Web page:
Image source: Kai Brinker on Flickr – the view from Gantry Plaza State Park

Further inland (by a few blocks, really) are a number of recent condo developments, especially around Jackson Avenue, including Ten 63, Murano, and L Haus. 5th Street also has a handful of developments along it, including the 5th Street Lofts, Prestige Condos and the Foundry; these tend to be more low-rise than high-rise.

5-19-borden-avenue-3a-long-island-city-queens

The Murano on Borden Ave, just off of Jackson Avenue

l-haus-lic-queens

Image source: L Haus – the building has a distinct look to it with its horizontal stripes

The buildings on 5th Street are just a block from the waterfront, they still have convenient access to it, as well as views. The view from Jackson Ave is also pretty stellar – check out the sights from the rooftop at the L Haus:

view-from-the-l-haus-lic-queens

Image source: L Haus – amazing views

view-from-prestige-condos-lic-queens

Image source: LIQcity – view from Prestige Condos on 5th Street, oh so close to the waterfront

Many of these developments – waterfront or not – come with amenities like contemporary kitchens with stainless steel appliances, roof decks and patios, in-house fitness centers, and doorman.

roof-deck-l-haus-lic-queens

Image source: L Haus – the roof deck with amazing views

kitchen-living-room-the-view-penthouse-lic-queens-nyc

A kitchen and living room at The View

Often these buildings are accepting of pets, too. On Vernon Blvd, there’s a great dog park for your furry friend.

[youtube http://www.youtube.com/watch?v=3JQ1GXBTf84]

The LIC Dog Park

21-22-45th-ave-long-island-city-queens

Italianate architecture in the brownstone row houses on 45th Avenue in Hunters Point Historic District

The Hunters Point area is also home to LIC’s only landmarked historic district, aptly called the Hunters Point Historic District. It is home to historic 19th century buildings located on 45th Avenue between 21st and 23rd Streets. Italianate row houses dominate the architectural scene.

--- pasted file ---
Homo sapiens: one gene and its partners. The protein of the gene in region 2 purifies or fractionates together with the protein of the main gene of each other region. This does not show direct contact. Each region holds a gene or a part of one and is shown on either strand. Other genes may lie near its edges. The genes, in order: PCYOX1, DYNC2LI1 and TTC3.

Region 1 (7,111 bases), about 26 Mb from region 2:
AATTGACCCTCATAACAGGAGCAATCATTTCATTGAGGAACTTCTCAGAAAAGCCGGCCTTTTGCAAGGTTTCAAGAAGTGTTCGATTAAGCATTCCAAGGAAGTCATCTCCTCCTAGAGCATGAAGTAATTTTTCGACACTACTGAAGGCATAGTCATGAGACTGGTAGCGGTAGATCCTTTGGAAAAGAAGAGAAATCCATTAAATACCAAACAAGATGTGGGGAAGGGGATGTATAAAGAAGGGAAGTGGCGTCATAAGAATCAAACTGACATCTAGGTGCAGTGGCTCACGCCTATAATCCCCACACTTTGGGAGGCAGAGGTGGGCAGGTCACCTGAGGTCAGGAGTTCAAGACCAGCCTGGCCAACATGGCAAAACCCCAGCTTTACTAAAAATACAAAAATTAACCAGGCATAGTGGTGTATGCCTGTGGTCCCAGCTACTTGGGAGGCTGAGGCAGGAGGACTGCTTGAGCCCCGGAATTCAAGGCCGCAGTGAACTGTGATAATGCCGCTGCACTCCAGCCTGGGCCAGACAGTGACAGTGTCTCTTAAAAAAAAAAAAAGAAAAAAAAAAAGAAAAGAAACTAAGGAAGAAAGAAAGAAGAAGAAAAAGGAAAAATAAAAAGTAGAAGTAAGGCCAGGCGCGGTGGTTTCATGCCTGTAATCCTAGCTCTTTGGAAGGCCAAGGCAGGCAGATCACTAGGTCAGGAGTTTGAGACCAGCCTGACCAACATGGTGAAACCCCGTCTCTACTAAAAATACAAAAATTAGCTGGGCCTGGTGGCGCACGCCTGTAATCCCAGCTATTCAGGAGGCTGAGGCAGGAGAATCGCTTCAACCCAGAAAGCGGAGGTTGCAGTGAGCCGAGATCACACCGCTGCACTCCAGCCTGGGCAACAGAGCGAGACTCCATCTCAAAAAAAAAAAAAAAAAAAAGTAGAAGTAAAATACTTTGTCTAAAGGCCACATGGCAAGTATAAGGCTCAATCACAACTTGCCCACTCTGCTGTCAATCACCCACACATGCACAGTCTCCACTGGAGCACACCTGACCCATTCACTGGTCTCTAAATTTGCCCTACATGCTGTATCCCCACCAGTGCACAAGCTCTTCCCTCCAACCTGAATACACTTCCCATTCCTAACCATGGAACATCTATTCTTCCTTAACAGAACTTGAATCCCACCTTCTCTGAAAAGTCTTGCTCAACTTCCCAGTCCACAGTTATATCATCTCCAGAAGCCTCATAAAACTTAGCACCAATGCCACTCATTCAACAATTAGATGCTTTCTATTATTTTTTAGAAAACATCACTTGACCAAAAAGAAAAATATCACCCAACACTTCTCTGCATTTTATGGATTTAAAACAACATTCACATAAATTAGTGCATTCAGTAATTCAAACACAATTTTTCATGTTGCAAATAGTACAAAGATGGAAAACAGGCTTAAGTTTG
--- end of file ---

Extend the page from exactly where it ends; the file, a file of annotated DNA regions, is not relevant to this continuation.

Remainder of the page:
ny-landmarks-presevation-sign-hunters-point-lic-queens

The Hunters Point Historic District marker

more-row-houses-hunters-point-historic-district-lic-queens

More brownstones

Townhouses in this part of LIC rarely come up for sale, but there recently was one listing (see below). So keep on the look out!

Hunters Point has the benefit of being on the 7 subway line with only one stop to Grand Central from the Vernon-Jackson station. It’s also home to the East River Ferry, and the Hunters Point dock is only one stop (about 5 minutes) from Manhattan near 34th Street as well as Greenpoint to the south (as well as Williamsburg and DUMBO just beyond that).

The area also has a thriving arts scene with galleries and museums like PS1 and the Dorsky Gallery; excellent restaurants along Vernon Blvd, Jackson Avenue, and Center Blvd such as Tournesol, Sweetleaf Cafe, and Shi; and nightlife at clubs and performance spaces like the Chocolate Factory Theater and the Laughing Devil Comedy Club.

brave-new-girl-chocolate-factory-theater-long-island-city-queens

Image source: Chocolate Factory – live performances and theater shows at the Chocolate Factory Theater

alewife-bar-long-island-city-queens-nyc

Alewife, home to comfort food and great drinks – their craft beer selection is ridiculously awesome

mocha-sweetleaf-long-island-city-queens

A beautiful cappuccino from Sweetleaf

In general, the feel of Hunters Point is that it’s new and exciting, with lots to do and places to hang out. The waterfront is a huge draw and Gantry Plaza State Park is no longer a hidden gem.

Here are some examples of what’s available right now:

Next Page: Queens Plaza and Court Square >

One Comment

  • Rafferty Triangle monument has something missing at the top. See the drill holes.

    Also missing is mention of Queensbridge Houses with 15,000 residents and which participated in LIC Arts Open.

    Some SAG-AFTRA members who have worked at Silvercup and Kaufman Studios live in Queensbridge Houses.